Geobacter bacteria are able to transfer electrons to the exterior of the cell and reduce extracellular electron acceptors including toxic/radioactive metals and electrode surfaces, with potential applications in bioremediation or electricity harvesting. The triheme c-type cytochrome PpcA from Geobacter metallireducens plays a crucial role in bridging the electron transfer from the inner to the outer membrane, ensuring an effective extracellular electron transfer. This cytochrome shares 80% identity with PpcA from Geobacter sulfurreducens, but their redox properties are markedly different, thus determining the distinctive working redox potential ranges in the two bacteria. PpcA from G. metallireducens possesses two extra aromatic amino acids (Phe-6 and Trp-45) in its hydrophobic heme core, whereas PpcA from G. sulfurreducens has a leucine and a methionine in the equivalent positions. Given the different nature of these residues in the two cytochromes, we have hypothesized that the extra aromatic amino acids could be partially responsible for the observed functional differences. In this work, we have replaced Phe-6 and Trp-45 residues by their nonaromatic counterparts in PpcA from G. sulfurreducens. Using redox titrations followed by UV–visible and NMR spectroscopy we observed that residue Trp-45 shifted the redox potential range 33% toward that of PpcA from G. sulfurreducens, whereas Phe-6 produced a negligible effect. For the first time, it is shown that the inclusion of an aromatic residue at the heme core can modulate the working redox range in abundant periplasmic proteins, paving the way to engineer bacterial strains for optimal microbial bioelectrochemical applications.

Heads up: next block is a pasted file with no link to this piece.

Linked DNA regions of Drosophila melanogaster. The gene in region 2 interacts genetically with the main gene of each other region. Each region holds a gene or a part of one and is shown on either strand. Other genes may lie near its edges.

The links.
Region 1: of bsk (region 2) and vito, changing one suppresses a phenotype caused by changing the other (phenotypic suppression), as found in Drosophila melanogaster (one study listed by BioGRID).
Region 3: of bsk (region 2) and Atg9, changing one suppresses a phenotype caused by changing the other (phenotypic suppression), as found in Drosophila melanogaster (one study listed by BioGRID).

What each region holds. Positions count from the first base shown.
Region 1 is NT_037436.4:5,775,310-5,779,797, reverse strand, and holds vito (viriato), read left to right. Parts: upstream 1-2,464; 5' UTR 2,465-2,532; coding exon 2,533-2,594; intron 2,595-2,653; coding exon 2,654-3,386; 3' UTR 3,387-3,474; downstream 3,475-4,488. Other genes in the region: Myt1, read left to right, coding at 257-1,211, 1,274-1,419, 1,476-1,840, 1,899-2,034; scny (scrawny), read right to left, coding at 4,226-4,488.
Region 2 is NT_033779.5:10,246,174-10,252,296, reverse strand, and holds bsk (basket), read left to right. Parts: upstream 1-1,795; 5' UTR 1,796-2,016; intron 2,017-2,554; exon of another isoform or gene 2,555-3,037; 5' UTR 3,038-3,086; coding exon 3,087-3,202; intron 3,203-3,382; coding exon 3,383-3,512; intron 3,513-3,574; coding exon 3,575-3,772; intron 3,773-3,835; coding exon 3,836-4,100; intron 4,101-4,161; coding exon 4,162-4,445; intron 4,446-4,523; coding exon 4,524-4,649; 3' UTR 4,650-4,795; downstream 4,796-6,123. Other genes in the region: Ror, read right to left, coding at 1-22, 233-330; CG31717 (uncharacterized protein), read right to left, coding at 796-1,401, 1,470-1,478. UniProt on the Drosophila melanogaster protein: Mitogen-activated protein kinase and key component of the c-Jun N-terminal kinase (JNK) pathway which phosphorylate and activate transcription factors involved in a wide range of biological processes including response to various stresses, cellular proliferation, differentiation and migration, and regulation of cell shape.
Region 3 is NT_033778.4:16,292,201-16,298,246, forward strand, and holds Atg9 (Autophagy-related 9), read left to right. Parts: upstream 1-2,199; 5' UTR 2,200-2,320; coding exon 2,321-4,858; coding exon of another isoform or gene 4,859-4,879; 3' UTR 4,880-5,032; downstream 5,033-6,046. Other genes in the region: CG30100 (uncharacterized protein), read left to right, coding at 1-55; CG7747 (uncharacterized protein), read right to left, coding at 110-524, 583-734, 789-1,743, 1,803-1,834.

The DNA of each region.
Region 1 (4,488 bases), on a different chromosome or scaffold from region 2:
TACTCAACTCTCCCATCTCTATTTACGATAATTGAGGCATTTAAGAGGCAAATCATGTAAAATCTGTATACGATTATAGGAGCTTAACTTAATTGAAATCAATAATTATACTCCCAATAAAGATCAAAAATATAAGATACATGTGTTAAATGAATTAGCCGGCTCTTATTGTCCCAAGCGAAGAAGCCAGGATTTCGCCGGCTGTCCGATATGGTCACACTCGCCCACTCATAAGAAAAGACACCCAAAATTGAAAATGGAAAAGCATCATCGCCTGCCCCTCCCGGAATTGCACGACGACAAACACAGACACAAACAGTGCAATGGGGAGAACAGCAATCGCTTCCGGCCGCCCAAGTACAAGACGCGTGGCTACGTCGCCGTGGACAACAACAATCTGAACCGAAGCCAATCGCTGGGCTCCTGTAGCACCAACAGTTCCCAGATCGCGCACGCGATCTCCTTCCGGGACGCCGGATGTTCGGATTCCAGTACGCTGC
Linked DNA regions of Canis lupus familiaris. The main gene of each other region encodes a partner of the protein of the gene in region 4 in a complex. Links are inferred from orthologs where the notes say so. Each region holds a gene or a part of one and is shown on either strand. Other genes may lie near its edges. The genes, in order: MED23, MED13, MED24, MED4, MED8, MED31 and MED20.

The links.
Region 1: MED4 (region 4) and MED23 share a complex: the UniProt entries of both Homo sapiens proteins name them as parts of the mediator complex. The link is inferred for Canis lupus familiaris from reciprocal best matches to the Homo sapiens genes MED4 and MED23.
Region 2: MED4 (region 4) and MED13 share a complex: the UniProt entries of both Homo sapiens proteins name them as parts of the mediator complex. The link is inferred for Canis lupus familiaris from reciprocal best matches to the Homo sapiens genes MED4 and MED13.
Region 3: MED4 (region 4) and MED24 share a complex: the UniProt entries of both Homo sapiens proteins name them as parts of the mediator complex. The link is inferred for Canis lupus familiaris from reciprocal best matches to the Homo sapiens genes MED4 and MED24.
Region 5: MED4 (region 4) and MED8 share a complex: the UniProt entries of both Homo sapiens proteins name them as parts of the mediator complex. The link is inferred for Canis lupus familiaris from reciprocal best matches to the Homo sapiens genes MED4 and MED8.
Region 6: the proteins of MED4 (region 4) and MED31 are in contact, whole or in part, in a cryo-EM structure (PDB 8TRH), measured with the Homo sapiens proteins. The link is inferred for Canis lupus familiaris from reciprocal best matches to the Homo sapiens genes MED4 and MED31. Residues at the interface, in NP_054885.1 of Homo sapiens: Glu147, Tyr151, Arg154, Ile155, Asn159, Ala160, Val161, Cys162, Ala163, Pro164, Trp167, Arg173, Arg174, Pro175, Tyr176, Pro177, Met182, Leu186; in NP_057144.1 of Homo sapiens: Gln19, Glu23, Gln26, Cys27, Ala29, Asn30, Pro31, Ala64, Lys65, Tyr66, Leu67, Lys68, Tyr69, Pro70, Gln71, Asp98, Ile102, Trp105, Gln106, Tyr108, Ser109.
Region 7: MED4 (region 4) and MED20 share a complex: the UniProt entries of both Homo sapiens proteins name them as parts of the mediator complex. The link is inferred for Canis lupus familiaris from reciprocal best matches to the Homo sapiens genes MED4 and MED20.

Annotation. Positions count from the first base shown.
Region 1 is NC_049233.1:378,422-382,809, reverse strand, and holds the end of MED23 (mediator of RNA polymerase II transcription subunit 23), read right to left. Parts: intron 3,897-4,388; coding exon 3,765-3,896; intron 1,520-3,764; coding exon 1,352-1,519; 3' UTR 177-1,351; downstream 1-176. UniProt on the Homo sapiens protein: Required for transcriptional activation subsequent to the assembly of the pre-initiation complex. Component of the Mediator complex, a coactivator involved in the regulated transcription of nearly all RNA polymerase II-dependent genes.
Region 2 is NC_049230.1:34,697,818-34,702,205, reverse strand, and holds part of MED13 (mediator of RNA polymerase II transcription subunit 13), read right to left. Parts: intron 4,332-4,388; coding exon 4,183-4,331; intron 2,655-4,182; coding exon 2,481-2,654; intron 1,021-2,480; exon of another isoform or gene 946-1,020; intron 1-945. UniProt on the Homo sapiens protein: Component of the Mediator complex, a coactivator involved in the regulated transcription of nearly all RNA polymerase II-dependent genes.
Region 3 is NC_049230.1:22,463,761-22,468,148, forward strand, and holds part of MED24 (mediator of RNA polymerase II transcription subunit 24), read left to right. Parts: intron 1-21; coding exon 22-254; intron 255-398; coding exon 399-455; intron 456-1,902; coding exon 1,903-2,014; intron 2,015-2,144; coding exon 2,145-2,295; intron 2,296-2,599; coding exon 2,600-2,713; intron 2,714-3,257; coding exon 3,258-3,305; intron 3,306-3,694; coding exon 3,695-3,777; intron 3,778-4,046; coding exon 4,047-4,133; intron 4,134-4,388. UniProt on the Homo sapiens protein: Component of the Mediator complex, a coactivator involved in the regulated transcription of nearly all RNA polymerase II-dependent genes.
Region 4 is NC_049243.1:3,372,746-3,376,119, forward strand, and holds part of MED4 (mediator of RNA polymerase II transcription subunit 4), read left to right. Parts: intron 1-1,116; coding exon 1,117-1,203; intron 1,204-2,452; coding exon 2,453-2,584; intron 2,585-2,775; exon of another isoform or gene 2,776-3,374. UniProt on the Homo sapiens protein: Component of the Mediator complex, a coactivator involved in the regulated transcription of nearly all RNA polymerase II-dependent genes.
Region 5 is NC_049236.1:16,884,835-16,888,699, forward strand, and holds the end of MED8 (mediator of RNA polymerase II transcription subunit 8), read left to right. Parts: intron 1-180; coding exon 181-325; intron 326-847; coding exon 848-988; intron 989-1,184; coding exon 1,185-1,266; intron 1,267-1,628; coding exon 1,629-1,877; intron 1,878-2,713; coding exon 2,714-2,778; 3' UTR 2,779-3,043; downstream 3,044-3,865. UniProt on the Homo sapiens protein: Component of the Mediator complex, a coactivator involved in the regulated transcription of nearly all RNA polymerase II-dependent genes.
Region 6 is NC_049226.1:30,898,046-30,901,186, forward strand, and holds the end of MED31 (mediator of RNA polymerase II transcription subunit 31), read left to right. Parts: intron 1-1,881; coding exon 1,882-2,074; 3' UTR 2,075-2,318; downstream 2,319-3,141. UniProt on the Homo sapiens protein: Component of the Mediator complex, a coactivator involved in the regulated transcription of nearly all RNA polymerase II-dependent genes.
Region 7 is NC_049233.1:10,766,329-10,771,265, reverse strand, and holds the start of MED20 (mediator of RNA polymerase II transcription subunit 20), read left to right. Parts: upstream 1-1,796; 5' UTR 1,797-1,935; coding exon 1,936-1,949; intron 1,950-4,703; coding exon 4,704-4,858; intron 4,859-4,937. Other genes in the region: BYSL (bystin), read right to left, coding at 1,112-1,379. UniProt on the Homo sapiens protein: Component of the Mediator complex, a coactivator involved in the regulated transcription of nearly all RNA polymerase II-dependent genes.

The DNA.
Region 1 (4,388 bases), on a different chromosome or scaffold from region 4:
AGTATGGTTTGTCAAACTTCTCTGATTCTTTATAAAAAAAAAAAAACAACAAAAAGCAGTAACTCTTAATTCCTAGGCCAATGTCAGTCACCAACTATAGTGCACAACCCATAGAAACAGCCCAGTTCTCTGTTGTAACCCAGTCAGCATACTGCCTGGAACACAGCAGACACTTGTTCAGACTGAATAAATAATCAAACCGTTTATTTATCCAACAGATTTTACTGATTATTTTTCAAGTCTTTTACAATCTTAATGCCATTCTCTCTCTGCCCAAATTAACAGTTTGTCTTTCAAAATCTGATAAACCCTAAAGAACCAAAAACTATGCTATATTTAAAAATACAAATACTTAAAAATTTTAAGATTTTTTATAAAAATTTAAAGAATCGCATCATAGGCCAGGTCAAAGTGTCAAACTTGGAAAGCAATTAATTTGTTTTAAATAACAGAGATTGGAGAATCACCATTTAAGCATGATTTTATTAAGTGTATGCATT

Portela, PC, Dantas JM, Salgueiro CA.  2020.  Backbone, side chain and heme resonance assignment of the triheme cytochrome PpcA from Geobacter metallireducens in the oxidized state, 2020. Biomol NMR Assign. 14(1):31-36. AbstractWebsite

The bacterium Geobacter metallireducens is capable of transferring electrons to the cell exterior, a process designated extracellular electron transfer. This mechanism allows the microorganism to reduce extracellular acceptors such as Fe(III) (hydr)oxides and water toxic and/or radioactive contaminants including Cr(VI) and U(VI). It is also capable of oxidizing waste water aromatic organic compounds being an important microorganism for bioremediation of polluted waters. Extracellular electron transfer also allows electricity harvesting from microbial fuel cells, a promising sustainable form of energy production. However, extracellular electron transfer processes in this microorganism are still poorly characterized. The triheme c-type cytochrome PpcA from G. metallireducens is abundant in the periplasm and is crucial for electron transfer between the cytoplasm and the cell’s exterior. In this work, we report near complete assignment of backbone, side chain and heme resonances for PpcA in the oxidized state that will permit its structure determination and identification of interactions with physiological redox partners.

Chabert, V, Babel L, Füeg MP, Karamash M, Madivoli ES, Herault N, Dantas JM, Salgueiro CA, Giese B, Fromm KM.  2020.  Kinetics and Mechanism of Mineral Respiration: How Iron Hemes Synchronize Electron Transfer Rates. Angewandte Chemie International Edition. 59:12331-12336., Number 30 AbstractWebsite